International observers saw many electoral abuses during the snap presidential elections in Azerbaijan on February 7, which resulted in an anticipated victory for incumbent President Ilham Aliyev.
The preliminary results that have been announced claim Aliyev secured over 92% of the vote on a 76.73% turnout – an all-time high.
"These figures simply do not correspond to reality," observer Azer Gasimli told RFE/RL. "We witnessed authorities orchestrating the movement of voters in coordinated groups. In the early hours of the election, large numbers of employees from state institutions were transported by bus to polling stations. Furthermore, there were instances of carousel voting. Finally, during our conversations with individuals on the ground, many indicated their intention not to participate in the vote."
Gasimli claimed, based on his experience, that voter turnout was likely even lower than 20%.
According to the preliminary findings released by the Organisation for Security and Co-operation in Europe (OSCE) at a press conference, there were many flaws.
According to the OSCE, the election occurred within a restrictive atmosphere, marked by a lack of critical voices and political alternatives. Despite efficient preparation, the OSCE observed significant procedural errors and limitations on fundamental freedoms, impacting voters' ability to make an informed choice. The legal framework was criticised for deviating from international standards and OSCE commitments, particularly concerning media and political party laws.
The report highlighted a low-key campaign that failed to engage the public meaningfully, with no genuine competition observed. Furthermore, issues regarding voter registration, candidate eligibility, and the lack of transparency in the signature collection and verification process were noted.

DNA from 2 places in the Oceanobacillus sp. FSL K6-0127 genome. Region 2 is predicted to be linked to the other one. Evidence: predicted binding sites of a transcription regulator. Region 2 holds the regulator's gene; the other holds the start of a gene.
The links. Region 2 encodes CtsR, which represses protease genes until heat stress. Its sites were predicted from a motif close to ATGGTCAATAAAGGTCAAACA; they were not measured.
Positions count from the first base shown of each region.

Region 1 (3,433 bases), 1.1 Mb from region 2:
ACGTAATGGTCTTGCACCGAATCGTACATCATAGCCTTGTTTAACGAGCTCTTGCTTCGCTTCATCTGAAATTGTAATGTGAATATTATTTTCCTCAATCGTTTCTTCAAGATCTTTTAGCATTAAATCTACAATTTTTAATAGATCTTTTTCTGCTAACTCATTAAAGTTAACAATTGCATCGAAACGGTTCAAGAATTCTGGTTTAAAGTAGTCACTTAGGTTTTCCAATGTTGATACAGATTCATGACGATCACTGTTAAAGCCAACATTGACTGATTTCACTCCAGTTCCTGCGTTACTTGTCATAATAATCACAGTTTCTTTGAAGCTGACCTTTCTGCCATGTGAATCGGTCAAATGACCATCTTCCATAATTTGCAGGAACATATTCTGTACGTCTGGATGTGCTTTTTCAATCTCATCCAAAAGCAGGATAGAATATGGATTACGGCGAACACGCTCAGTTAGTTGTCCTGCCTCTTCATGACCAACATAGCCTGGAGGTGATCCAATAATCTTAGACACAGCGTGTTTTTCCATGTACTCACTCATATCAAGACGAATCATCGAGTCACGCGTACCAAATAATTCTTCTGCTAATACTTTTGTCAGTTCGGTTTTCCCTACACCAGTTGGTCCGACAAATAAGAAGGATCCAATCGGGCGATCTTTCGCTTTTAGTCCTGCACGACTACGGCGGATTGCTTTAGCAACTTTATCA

The OSCE also pointed out the underrepresentation of women in political life and inconsistencies in campaign finance oversight. The media environment was described as significantly constrained, limiting independent journalism and critical discourse. Lastly, the OSCE expressed concerns over the election dispute resolution process's impartiality and effectiveness.
Observers reported ballot box stuffing in 29 polling stations, indications of seemingly identical signatures on voter lists in 5% of observations, group voting in 4% of observations, and improperly sealed ballot boxes in nearly 4% of observed polling stations.
The counting process was negatively assessed in more than half (61) of the 113 counts observed due to substantial procedural errors and omissions. Indications of ballot box stuffing were noted, including clumps or stacks of ballots in 13 cases.
According to the OSCE, the negligible coverage of contestants in the media throughout the entire campaign, except for limited free presentations on İctimai TV (Public TV) and a few paid political advertisements, restricted voters' ability to learn about the contestants and their programmes. The media environment was heavily skewed in favour of Aliyev, with extensive positive news coverage, while critical coverage of the government and Aliyev was almost completely absent.
According to Azerbaijani columnist Arzu Geybulla, the falsifications happened mainly because, in the absence of any experience of holding free and fair elections, Aliyev wanted to avoid a surprise outcome.
Independent observers reported harassment by state officials.
"When we attempted to inspect the ballots more closely, we were threatened with removal by the police. This intimidation occurred throughout the day, with one state-appointed observer even shoving me aside, despite my presence in no way obstructing their view," Nilufar Afandiyeva, an independent observer told theAzerbaijani service of Voice of America.
Pro-government media scolded journalists and observers who exposed electoral fraud. Xəzər Xəbər, a media outlet owned by state oil company SOCAR, expressed discontent with the fact that Azerbaijani observers found electoral fraud by examining official observation cameras live. The TV channel even suggested that these journalists should be punished, although they also agreed that electoral fraud captured by these cameras happened.